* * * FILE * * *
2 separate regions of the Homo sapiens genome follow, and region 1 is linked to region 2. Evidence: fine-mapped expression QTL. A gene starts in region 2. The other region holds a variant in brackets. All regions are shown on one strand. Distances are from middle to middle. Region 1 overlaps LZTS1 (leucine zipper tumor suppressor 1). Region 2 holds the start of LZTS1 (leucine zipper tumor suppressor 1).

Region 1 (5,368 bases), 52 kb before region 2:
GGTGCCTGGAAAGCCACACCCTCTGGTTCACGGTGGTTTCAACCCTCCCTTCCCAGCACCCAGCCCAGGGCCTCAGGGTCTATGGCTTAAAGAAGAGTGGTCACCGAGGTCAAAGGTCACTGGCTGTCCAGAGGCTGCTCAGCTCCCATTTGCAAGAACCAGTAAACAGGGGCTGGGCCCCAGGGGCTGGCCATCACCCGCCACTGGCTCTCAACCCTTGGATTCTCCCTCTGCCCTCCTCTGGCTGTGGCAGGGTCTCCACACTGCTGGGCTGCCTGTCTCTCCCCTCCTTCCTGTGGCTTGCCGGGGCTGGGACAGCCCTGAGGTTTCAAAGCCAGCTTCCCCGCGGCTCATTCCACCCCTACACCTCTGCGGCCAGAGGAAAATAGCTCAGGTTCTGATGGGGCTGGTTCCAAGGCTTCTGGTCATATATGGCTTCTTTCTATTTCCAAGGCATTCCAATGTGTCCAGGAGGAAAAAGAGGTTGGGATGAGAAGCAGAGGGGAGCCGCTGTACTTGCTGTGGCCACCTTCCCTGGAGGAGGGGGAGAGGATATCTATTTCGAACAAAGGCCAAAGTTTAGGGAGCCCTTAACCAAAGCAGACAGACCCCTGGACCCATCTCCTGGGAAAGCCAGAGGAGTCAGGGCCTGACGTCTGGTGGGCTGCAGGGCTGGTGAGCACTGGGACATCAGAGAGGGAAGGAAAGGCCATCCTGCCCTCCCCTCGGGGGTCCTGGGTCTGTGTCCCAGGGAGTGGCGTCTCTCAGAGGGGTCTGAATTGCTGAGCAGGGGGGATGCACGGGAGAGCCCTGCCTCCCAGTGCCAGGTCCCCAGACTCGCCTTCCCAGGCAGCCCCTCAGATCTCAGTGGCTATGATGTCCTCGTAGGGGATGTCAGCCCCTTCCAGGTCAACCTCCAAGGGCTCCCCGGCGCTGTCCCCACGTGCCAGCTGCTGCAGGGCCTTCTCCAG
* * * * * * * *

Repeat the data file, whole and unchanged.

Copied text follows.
2 separate regions of the Homo sapiens genome follow, and region 1 is linked to region 2. Evidence: fine-mapped expression QTL. A gene starts in region 2. The other region holds a variant in brackets. All regions are shown on one strand. Distances are from middle to middle. Region 1 overlaps LZTS1 (leucine zipper tumor suppressor 1). Region 2 holds the start of LZTS1 (leucine zipper tumor suppressor 1).

Region 1 (5,368 bases), 52 kb before region 2:
GGTGCCTGGAAAGCCACACCCTCTGGTTCACGGTGGTTTCAACCCTCCCTTCCCAGCACCCAGCCCAGGGCCTCAGGGTCTATGGCTTAAAGAAGAGTGGTCACCGAGGTCAAAGGTCACTGGCTGTCCAGAGGCTGCTCAGCTCCCATTTGCAAGAACCAGTAAACAGGGGCTGGGCCCCAGGGGCTGGCCATCACCCGCCACTGGCTCTCAACCCTTGGATTCTCCCTCTGCCCTCCTCTGGCTGTGGCAGGGTCTCCACACTGCTGGGCTGCCTGTCTCTCCCCTCCTTCCTGTGGCTTGCCGGGGCTGGGACAGCCCTGAGGTTTCAAAGCCAGCTTCCCCGCGGCTCATTCCACCCCTACACCTCTGCGGCCAGAGGAAAATAGCTCAGGTTCTGATGGGGCTGGTTCCAAGGCTTCTGGTCATATATGGCTTCTTTCTATTTCCAAGGCATTCCAATGTGTCCAGGAGGAAAAAGAGGTTGGGATGAGAAGCAGAGGGGAGCCGCTGTACTTGCTGTGGCCACCTTCCCTGGAGGAGGGGGAGAGGATATCTATTTCGAACAAAGGCCAAAGTTTAGGGAGCCCTTAACCAAAGCAGACAGACCCCTGGACCCATCTCCTGGGAAAGCCAGAGGAGTCAGGGCCTGACGTCTGGTGGGCTGCAGGGCTGGTGAGCACTGGGACATCAGAGAGGGAAGGAAAGGCCATCCTGCCCTCCCCTCGGGGGTCCTGGGTCTGTGTCCCAGGGAGTGGCGTCTCTCAGAGGGGTCTGAATTGCTGAGCAGGGGGGATGCACGGGAGAGCCCTGCCTCCCAGTGCCAGGTCCCCAGACTCGCCTTCCCAGGCAGCCCCTCAGATCTCAGTGGCTATGATGTCCTCGTAGGGGATGTCAGCCCCTTCCAGGTCAACCTCCAAGGGCTCCCCGGCGCTGTCCCCACGTGCCAGCTGCTGCAGGGCCTTCTCCAG